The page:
Nostalgia Super Stock Inc. - Driver Profile - Mike Cicciarelli
By Bob Wilkiewicz
Nostalgia Super Stock Inc. Staff
Somewhat adapting the idea of a man for all seasons, you could say Mike Cicciarelli is at least a man for two seasons - present and past.
With one career foot in current Indy car racing as a suspension engineer, formerly for Chip Ganassi and now for KV Racing, Cicciarelli has his other foot firmly in NSS racing with his 1966 ‘(Can’t Get No) Satisfaction’ Ford Fairlane.
“Modern racing has, of course, lots of high technology; we use computers for everything and the materials, such as carbon fiber, are exceptional,” said Cicciarelli. “But automotive knowledge and experience in general are still very helpful. “On the nostalgia side, I try to keep the high tech understated and stay with the original intent.”
More than intent, one proof that Cicciarelli does what he says is the fact he rows his Fairlane the drag strip with a 4-speed, so make that two feet and a right arm. Another proof is his towing rig, an open trailer behind a SUV-style truck.
His parents owned a 1967 Fairlane, starting Cicciarelli’s interest in the model. A meticulous planner, he is also an patient performer and eventually gets exactly what he wants. He purchased ‘Satisfaction’ in 1982, started the first construction tasks in 1983, finished in the late 1990’s and joined the club in 2000.
“In the late ’70’s and early ’80’s, the FE’s were performance kings,” he said. “I went to Cordova and Byron and got to see the real Super Stock cars run. That lit the wick for me. There’s nothing more desirable than seeing a 427 Fairlane run down the strip.” After starting out with 12-second passes, ‘Satisfaction’ now sails down the strip in nine seconds flat.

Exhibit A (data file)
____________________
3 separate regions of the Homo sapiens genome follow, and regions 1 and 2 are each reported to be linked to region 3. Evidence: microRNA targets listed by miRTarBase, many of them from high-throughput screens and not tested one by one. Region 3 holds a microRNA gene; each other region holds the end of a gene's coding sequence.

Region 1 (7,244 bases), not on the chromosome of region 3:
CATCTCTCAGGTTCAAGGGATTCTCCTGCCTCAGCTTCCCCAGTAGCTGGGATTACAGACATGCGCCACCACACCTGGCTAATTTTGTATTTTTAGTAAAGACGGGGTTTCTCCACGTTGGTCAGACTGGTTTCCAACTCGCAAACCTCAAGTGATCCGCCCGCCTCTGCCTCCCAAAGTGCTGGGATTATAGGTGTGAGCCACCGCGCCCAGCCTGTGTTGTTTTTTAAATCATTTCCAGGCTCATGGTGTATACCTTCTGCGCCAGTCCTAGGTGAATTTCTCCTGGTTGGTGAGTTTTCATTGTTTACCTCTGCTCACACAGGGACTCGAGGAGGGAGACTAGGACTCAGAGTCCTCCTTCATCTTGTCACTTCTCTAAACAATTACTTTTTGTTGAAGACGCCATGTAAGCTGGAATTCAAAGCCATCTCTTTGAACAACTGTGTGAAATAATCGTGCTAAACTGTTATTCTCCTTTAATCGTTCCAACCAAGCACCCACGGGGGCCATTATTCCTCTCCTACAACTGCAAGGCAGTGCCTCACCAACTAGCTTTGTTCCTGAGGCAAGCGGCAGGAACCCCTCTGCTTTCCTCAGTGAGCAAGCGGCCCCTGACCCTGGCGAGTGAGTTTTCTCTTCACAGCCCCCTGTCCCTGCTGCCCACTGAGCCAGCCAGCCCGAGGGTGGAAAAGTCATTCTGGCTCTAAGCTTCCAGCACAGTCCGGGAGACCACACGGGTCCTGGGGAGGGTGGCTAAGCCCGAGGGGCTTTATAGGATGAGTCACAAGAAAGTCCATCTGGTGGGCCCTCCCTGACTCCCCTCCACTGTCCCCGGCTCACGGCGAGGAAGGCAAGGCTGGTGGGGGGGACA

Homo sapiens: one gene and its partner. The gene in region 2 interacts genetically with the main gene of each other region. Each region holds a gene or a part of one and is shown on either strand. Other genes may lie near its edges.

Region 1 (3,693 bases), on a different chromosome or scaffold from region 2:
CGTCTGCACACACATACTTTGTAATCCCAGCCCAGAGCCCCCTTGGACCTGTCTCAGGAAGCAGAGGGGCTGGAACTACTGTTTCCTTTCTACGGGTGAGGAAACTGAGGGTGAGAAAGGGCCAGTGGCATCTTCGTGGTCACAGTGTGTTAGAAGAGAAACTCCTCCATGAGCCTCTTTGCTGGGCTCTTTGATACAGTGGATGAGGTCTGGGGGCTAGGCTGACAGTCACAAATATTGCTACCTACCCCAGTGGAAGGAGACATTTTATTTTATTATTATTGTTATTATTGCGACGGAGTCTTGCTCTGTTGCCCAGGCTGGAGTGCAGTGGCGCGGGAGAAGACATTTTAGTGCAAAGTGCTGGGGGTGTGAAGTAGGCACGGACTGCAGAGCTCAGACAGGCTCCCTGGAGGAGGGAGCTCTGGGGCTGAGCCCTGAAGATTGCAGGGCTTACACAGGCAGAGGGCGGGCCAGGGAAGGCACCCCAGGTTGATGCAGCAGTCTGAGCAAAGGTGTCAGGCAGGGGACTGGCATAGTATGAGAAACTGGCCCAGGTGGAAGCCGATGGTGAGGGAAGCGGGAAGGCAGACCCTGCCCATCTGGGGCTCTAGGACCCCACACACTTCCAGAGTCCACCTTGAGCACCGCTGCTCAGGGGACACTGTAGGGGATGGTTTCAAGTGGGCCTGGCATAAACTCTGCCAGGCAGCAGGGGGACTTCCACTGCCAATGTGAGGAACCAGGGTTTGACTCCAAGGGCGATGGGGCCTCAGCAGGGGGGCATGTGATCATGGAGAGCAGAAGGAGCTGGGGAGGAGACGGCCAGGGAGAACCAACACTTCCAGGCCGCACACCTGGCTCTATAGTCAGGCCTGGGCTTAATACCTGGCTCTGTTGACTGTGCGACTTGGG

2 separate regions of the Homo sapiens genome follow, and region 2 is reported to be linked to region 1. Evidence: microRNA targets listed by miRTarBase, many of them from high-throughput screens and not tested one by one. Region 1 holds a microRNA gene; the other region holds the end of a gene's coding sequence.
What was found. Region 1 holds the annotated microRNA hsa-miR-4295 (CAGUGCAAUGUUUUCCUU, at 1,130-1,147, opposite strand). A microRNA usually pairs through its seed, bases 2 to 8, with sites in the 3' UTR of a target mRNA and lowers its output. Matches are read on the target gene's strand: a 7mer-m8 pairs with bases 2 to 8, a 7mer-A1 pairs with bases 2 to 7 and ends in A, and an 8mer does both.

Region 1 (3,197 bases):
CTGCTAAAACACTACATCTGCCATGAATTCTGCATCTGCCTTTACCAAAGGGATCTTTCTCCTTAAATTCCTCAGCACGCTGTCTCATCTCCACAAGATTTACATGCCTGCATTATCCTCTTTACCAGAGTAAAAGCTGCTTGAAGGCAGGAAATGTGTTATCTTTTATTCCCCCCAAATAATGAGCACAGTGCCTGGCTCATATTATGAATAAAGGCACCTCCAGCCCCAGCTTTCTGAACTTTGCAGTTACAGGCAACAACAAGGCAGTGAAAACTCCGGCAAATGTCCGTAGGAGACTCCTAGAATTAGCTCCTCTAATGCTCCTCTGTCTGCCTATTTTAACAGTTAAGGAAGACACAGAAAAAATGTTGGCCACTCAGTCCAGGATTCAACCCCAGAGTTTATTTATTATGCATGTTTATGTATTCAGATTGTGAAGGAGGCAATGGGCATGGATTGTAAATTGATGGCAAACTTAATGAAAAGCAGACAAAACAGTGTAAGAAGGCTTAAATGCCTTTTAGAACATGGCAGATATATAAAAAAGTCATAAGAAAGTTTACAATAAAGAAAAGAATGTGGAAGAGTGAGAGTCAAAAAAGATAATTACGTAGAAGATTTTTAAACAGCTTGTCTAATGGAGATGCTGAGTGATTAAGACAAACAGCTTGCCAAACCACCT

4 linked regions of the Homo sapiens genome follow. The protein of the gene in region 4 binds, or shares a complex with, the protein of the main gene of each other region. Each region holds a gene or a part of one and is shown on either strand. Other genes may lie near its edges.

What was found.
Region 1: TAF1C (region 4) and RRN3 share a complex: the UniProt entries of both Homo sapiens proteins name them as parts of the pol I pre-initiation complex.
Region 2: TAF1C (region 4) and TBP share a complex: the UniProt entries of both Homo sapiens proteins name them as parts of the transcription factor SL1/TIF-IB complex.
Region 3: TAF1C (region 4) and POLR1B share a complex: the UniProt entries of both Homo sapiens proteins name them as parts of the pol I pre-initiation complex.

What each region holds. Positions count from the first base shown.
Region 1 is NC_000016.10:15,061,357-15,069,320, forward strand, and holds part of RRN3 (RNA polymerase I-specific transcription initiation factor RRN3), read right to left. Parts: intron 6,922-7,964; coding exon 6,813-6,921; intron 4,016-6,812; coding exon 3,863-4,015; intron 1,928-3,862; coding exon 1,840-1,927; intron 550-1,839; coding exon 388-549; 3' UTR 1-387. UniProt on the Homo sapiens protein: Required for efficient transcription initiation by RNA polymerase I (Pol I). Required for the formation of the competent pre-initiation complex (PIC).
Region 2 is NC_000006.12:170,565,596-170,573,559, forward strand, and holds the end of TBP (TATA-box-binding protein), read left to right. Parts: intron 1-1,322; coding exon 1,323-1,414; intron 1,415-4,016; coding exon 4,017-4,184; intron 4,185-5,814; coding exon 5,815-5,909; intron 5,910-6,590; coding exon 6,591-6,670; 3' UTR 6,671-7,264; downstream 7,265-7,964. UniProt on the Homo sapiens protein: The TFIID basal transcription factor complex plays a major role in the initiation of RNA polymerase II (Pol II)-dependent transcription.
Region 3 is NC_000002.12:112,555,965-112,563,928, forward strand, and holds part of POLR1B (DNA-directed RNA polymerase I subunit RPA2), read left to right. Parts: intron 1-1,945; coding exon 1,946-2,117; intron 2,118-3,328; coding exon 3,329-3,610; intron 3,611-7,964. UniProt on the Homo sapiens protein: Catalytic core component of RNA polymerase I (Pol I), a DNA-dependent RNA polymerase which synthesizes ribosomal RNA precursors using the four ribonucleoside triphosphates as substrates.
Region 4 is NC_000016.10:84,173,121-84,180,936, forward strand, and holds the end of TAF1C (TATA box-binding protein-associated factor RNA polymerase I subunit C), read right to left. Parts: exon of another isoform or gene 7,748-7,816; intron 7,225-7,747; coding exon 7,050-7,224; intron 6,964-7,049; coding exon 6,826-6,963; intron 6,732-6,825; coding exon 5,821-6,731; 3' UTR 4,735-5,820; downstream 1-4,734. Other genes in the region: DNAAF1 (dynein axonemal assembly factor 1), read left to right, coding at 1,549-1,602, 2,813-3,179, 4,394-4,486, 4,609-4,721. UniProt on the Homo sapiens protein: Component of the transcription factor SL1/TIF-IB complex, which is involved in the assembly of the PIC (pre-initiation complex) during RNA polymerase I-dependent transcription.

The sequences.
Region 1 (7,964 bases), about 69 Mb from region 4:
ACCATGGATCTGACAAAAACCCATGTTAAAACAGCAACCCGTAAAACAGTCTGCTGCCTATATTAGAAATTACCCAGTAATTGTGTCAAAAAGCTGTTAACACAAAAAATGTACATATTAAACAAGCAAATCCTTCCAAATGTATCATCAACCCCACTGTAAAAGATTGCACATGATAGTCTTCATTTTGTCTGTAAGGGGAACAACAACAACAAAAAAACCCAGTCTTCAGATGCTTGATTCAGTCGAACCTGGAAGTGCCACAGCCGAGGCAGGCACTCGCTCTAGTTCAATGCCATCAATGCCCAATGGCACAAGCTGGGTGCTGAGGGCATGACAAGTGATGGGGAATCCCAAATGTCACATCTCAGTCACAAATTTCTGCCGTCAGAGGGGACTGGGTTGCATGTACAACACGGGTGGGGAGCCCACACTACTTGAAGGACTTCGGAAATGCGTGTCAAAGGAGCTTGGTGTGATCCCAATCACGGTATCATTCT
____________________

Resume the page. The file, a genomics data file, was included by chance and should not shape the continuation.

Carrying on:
“We have made a lot of progress, come a long way,” Cicciarelli said. “The chassis was built in a shop with a sawzall and MIG welder. It’s a testament to what we worked with and the ways things were done back then. “As much as possible, we try to fabricate things with the old basic materials but at the same time we have access to modern knowledge. I have a big appreciation for the old stuff.”
Statements like this show another side of his complete package. In addition to his engineering expertise, Cicciarelli also well understands and appreciates the intangible parts of the sport, the history and the showmanship. And that gratitude extends to his driving style.
“I owe a lot to (fellow club member) Larry Quinn,” said Cicciarelli. “He’s been a big influence in not only how to build a nostalgia car but in how to put on a show. I admire him very much for that. He ends up elevating everyone else. “The way he drives, he never holds anything back, he goes 110 percent. And he also enjoys helping other racers improve their cars.”
Regular eight-second runs aren’t necessarily a goal but are likely inevitable for Cicciarelli. “I’m confidant now we have a reliable drivetrain; the emphasis will be to make the car lighter,” he said. “Being able to perform with 95 percent efficiency instead of 85 percent, that’s the way. I’m optimistic in the potential. I like having a car that runs faster than it looks.”
On the car’s deck lid, Cicciarelli has written the Top 10 reasons why race cars should have manual transmissions. One is that changing gears by foot and hand, “makes me smile.” What are the other nine? You’ll need to come to the track and read them for yourself.
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